John Waters will not officiate your marriage, no matter how nicely you ask. “I don’t do that anymore,” he said firmly, at the after-party for the Council of Fashion Designers of America Awards, held at Lincoln Center Monday night. “People expect me to write something. Besides, everybody’s in that church now!”
Mr. Waters became a legally recognized marriage celebrant of the Universal Life Church during the making of Cry-Baby, long before the Internet made ordination accessible to anyone with a wi-fi connection and $14.95. “If I’ve known you for 20 years, and it’s private, maybe I’ll do it.”
The director and author was in the unique position of accepting two awards on behalf of honorees in absentia—Johnny Depp (who was given the organization’s Fashion Icon Award) and Comme des Garçons designer Rei Kawakubo (who bagged the International Award). “Rei asked me first, so I said to Johnny, ‘You’re kidding! Rei asked me yesterday.’” Clad in an orange patterned Comme des Garçons suit jacket, Mr. Waters thus took the stage twice. “I was happy to be a double-feature for the evening.”
He had recently hitch-hiked across the country—an experience he narrates in a book tentatively titled Carsick. “I made it! It was a whole 20 rides. Nine days. It was exhilarating and terrible, both. But I never had a scary ride.” He had not hitch-hiked to the awards ceremony, but, he said, “I’m always looking for entrance ramps.”
At the awards ceremony itself, designers and celebrities sipped champagne and studiously ignored the passed trays of canapés, which included tiny slivers of steak, crudités, and sliders. The waiters began to reciprocate the crowd’s disinterest, walking their trays abruptly and scanning in vain for that lonely fashion person who is secure enough to be seen eating at a fashion event. Too abruptly for the taste of Grace Coddington, who had to tail a waiter several meters before swooping in to partake of the chicken salad bruschetta. She took one for each hand.
“I was nervous about the red-carpet thing,” admitted Suno’s Max Osterweis before the show. Suno was nominated for the Swarovski Award for emerging talent in the Womenswear category. “One does not get into this thinking that one is going to walk a red carpet and get screamed at.” (Event photographers tend to be very vocal about their particular needs.)
As it turns out, Suno didn’t win—the award instead went to Joseph Altuzarra, who mounted his first fashion show way back in 2009. Arguably the evening’s biggest award went to Ashley and Mary-Kate Olsen of the Row, who were named Womenswear Designers of the Year. Billy Reid won for Menswear Designer of the Year, and Reed Krakoff took home Accessory Designer of the Year.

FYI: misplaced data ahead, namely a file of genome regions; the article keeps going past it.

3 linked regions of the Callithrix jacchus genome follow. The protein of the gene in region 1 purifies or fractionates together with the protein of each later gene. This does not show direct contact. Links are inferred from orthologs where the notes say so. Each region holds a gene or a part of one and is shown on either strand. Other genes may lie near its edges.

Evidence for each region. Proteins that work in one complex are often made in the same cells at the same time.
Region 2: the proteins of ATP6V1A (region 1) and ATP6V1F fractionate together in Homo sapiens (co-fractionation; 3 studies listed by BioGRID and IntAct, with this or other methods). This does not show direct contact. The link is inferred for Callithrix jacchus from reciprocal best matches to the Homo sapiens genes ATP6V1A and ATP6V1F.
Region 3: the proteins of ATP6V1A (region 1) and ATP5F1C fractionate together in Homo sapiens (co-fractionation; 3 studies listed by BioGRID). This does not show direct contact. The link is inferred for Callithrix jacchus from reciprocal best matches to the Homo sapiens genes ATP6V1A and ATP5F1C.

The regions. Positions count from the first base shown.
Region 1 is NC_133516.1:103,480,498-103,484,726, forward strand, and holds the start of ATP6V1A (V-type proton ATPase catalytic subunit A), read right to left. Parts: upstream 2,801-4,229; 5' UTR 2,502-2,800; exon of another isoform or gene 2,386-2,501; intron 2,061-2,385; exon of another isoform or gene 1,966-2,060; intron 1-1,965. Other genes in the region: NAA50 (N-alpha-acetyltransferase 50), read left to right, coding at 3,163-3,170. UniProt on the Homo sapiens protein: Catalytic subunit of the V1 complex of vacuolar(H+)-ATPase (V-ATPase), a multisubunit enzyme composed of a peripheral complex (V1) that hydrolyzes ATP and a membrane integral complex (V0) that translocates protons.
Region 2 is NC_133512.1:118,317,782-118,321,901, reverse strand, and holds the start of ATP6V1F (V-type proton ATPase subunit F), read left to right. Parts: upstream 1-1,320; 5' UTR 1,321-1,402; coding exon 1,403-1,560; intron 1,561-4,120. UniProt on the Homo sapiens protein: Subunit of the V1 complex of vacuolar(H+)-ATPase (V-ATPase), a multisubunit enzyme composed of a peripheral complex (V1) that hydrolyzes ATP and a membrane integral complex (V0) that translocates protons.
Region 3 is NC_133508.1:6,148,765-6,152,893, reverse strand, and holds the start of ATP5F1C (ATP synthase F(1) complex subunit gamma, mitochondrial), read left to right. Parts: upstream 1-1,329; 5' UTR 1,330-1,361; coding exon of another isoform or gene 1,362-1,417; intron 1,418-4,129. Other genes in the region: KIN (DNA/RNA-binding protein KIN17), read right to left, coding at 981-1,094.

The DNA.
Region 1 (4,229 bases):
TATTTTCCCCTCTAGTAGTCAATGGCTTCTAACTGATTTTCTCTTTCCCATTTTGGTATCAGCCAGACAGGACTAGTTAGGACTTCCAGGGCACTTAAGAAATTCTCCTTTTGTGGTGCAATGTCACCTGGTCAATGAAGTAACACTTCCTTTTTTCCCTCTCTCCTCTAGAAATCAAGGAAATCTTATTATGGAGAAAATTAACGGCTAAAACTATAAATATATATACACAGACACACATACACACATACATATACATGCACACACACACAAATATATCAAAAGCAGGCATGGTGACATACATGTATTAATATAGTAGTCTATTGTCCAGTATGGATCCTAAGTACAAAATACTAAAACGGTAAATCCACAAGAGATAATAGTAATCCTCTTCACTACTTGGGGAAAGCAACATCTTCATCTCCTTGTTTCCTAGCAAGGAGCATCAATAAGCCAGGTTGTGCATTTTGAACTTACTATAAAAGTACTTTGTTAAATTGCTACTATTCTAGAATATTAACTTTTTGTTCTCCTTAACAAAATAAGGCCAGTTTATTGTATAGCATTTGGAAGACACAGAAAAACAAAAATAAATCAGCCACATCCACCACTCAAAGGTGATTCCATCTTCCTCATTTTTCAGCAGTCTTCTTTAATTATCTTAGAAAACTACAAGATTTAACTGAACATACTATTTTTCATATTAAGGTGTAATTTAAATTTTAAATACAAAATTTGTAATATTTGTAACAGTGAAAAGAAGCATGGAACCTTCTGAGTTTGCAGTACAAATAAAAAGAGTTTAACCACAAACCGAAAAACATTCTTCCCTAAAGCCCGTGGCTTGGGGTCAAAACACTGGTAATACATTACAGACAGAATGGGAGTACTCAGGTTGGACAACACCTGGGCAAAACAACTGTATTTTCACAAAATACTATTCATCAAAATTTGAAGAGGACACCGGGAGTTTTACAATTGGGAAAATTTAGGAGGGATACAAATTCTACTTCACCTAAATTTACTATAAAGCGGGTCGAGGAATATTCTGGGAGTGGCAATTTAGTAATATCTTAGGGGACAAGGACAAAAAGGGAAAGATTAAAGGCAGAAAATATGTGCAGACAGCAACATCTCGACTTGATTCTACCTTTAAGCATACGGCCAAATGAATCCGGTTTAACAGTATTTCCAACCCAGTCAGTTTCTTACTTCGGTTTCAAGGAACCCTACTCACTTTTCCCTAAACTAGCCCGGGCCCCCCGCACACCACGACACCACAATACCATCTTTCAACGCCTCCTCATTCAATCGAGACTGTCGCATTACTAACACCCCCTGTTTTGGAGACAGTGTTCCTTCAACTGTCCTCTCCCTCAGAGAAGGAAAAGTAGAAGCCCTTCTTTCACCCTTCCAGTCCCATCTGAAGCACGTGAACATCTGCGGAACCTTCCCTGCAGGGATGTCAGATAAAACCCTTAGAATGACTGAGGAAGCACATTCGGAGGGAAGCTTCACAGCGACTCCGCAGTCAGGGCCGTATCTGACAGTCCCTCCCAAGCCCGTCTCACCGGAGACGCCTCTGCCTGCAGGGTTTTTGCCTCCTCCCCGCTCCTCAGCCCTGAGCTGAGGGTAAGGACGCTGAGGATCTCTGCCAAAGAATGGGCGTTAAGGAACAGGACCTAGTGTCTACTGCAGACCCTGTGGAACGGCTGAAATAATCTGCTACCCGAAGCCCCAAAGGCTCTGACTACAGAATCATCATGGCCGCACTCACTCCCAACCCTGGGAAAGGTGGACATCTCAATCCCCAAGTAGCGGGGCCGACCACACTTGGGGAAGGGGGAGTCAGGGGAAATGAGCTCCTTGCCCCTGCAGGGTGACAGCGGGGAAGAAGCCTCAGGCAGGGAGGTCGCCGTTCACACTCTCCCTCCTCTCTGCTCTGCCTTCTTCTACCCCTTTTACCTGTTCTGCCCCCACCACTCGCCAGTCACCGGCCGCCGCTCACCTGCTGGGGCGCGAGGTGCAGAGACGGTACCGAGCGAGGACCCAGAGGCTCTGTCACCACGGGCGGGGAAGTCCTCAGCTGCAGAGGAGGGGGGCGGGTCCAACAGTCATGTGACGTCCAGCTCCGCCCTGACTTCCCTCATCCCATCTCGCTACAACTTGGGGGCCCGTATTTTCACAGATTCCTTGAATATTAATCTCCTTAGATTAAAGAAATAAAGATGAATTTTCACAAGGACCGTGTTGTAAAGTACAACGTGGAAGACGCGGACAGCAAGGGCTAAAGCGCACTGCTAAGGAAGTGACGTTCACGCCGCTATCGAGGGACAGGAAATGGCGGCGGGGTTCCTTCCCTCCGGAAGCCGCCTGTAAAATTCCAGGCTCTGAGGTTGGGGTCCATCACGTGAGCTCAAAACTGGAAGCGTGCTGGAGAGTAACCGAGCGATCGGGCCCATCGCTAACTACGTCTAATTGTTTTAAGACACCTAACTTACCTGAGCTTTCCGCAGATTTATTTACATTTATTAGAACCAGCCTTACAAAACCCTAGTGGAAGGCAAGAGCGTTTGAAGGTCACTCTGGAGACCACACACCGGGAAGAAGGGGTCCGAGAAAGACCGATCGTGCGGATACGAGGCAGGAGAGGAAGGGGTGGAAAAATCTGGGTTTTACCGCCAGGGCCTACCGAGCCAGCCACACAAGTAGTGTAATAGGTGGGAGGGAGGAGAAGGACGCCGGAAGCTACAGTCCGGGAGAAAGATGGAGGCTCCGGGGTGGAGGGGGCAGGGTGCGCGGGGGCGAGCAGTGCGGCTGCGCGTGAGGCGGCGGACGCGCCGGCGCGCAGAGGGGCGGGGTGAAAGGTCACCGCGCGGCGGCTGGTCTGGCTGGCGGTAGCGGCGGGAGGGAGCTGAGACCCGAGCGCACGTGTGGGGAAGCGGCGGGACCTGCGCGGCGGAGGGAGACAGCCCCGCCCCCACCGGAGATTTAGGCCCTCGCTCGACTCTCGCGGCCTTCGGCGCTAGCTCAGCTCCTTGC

After the ceremony, Mr. Altuzarra emerged into the Alice Tully Hall lobby looking equal parts excited and dazed. The designer, who was born and raised in Paris, fell into a long, excited-sounding francophone conversation with Carine Roitfeld, the former editor of Vogue Paris. Ms. Roitfeld declined to chat with The Observer, but victory had put Mr. Altuzarra in an effusive mood. “I feel very happy! I’m kind of elated,” he said. “And very, very thankful.” What will the win mean for his business? “It means that tomorrow morning we have to do looks for Resort! So it doesn’t change all that much. But it changes your mindset.”
Mr. Altuzarra was about to tell us how he was going to celebrate his win when the actress Kate Bosworth, his consort for the evening, came over. “Do you want a champagne?” She took the designer by the hand. “I’m going to get you some champagne. This is what a good date does!”
“Uh, I guess I’m going to celebrate by having champagne!” Mr. Altuzarra acquiesced. The pair disappeared into the crowd with a smile.
Outside, the designer’s mother, Karen Altuzarra, was taking photos on the deserted red carpet. “I have so much fun, doing these things for Joseph,” said Ms. Altuzarra, who wore glasses with leopard-print frames. “We’re taking photos for Twitter!”
Tommy Hilfiger’s Lifetime Achievement Award was fêted with a performance from Princeton’s all-male a cappella group, The Footnotes. They were outfitted in identical red pants, white shirts, striped ties, and shawl-collared cardigans, each emblazoned with an enormous “H.” They got to keep the clothes. “That was a negotiating point in our contract,” said member Daniel Gastfriend, who is a public policy and African studies major when he’s not singing.
“We are hired to sing at a lot of parties and events, but this has been, I think, the biggest gala we’ve ever done in our time,” said Ben Barron, who studies literature and the environment. “We’ve done bar mitzvahs, we did a very awkward Sweet Sixteen party one time—”
“At an ice-cream shop,” interrupted Mr. Gastfriend.
Socialite Michelle Violy Harper sailed by in an outlandish midnight blue Christian Cota dress made largely of tulle. (The designer paused to re-arrange the fabric’s gathers over Harper’s right nipple just before they reached the event photographers.) What kind of underwear does one wear with such a dress, The Observer asked as soon as Bill Cunningham had gotten his shot?
“Seamless, skin-toned underwear,” she replied.
At the after-party, held at the Boom Boom Room, guests began to let their hair down. Marc Jacobs was there, accompanied by his Brazilian porn star boyfriend, Harry Louis. Mr. Reid was dancing. Lily Collins sailed by in a silvery dress. The blogger Garance Doré was in attendance with her boyfriend, Scott Schuman of The Sartorialist. Together they shared the CFDA’s first-ever Media Award. The two colonized a booth just above the dance floor, but when Madonna’s “Express Yourself” came on, Doré kicked off her stilettos and danced barefoot on the carpet. She grabbed one of the little brass lamps off the nearest table, and sang like a teenage girl into her hairbrush. “This is a long way from Lutherville, Maryland,” remarked John Waters.